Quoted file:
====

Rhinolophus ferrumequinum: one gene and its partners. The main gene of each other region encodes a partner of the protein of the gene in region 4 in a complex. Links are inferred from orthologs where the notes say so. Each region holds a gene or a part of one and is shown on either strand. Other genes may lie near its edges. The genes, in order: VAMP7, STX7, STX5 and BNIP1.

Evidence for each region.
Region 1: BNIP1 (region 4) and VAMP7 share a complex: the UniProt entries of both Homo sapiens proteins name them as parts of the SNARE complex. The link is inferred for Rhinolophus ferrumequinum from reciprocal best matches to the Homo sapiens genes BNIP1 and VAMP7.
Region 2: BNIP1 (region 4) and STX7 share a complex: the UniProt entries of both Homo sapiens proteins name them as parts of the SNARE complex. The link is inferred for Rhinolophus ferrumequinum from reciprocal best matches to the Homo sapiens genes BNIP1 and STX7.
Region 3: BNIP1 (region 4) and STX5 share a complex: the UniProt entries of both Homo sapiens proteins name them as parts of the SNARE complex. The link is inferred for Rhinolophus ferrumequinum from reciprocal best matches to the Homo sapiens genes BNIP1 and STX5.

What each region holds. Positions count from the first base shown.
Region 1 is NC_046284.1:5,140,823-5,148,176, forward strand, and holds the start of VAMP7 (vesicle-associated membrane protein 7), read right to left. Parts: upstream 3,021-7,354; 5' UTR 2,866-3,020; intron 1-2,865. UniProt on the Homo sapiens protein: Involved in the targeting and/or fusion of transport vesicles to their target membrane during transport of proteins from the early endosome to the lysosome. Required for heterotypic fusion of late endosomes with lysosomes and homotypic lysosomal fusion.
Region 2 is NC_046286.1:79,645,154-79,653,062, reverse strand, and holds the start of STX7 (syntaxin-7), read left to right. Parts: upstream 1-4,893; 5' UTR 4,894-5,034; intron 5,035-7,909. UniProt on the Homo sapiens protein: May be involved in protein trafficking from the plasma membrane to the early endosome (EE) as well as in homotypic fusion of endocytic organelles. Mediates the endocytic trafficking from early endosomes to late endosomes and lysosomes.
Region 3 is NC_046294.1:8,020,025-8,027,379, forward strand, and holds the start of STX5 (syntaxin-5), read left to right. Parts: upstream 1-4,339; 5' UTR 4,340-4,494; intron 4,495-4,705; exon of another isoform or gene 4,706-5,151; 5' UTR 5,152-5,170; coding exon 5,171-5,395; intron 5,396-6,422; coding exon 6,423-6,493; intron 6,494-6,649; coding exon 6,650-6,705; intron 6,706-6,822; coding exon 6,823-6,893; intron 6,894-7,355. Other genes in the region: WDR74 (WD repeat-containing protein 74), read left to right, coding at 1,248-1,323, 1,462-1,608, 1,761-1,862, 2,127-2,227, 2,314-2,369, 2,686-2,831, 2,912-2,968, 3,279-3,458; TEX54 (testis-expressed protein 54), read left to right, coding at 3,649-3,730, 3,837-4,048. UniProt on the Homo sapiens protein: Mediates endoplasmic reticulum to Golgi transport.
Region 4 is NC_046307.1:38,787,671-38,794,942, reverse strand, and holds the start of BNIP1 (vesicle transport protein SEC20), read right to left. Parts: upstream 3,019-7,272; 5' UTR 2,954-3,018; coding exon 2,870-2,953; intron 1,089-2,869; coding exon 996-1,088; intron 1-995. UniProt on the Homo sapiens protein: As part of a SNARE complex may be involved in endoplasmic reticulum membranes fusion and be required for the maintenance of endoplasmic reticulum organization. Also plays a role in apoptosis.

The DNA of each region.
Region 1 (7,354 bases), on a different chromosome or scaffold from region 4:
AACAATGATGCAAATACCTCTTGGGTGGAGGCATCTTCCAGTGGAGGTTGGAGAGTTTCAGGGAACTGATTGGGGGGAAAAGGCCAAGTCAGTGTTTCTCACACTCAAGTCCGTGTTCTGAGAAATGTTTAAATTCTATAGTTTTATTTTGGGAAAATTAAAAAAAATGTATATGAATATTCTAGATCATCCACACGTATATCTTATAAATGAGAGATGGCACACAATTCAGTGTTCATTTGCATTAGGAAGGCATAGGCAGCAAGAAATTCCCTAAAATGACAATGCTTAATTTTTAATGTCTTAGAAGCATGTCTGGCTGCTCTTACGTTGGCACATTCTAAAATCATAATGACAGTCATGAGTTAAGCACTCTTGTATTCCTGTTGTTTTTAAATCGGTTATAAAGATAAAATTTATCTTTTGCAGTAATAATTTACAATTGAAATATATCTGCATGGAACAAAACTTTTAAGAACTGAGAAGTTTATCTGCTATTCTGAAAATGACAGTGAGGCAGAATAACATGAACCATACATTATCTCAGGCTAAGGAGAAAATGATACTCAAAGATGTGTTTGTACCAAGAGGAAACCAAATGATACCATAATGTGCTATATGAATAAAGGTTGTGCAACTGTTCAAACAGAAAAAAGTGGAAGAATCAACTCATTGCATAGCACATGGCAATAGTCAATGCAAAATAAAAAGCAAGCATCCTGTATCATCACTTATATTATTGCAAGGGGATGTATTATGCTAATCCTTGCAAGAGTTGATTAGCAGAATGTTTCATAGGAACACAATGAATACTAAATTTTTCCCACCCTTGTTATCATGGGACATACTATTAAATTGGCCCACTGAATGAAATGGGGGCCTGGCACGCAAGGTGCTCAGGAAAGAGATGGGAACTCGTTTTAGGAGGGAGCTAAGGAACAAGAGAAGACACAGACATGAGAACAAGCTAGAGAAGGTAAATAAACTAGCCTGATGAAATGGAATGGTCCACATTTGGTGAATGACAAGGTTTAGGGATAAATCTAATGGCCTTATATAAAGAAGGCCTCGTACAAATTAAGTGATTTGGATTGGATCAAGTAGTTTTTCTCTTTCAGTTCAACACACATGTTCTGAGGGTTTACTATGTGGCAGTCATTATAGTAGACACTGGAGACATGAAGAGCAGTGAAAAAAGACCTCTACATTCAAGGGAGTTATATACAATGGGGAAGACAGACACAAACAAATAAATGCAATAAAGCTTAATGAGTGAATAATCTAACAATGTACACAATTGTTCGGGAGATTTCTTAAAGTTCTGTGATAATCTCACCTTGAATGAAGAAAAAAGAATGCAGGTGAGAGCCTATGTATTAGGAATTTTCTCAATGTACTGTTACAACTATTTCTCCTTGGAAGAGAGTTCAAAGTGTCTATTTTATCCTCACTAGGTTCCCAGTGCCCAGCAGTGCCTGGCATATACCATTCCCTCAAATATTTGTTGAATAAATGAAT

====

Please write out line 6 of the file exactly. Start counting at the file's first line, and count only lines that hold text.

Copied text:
What each region holds. Positions count from the first base shown.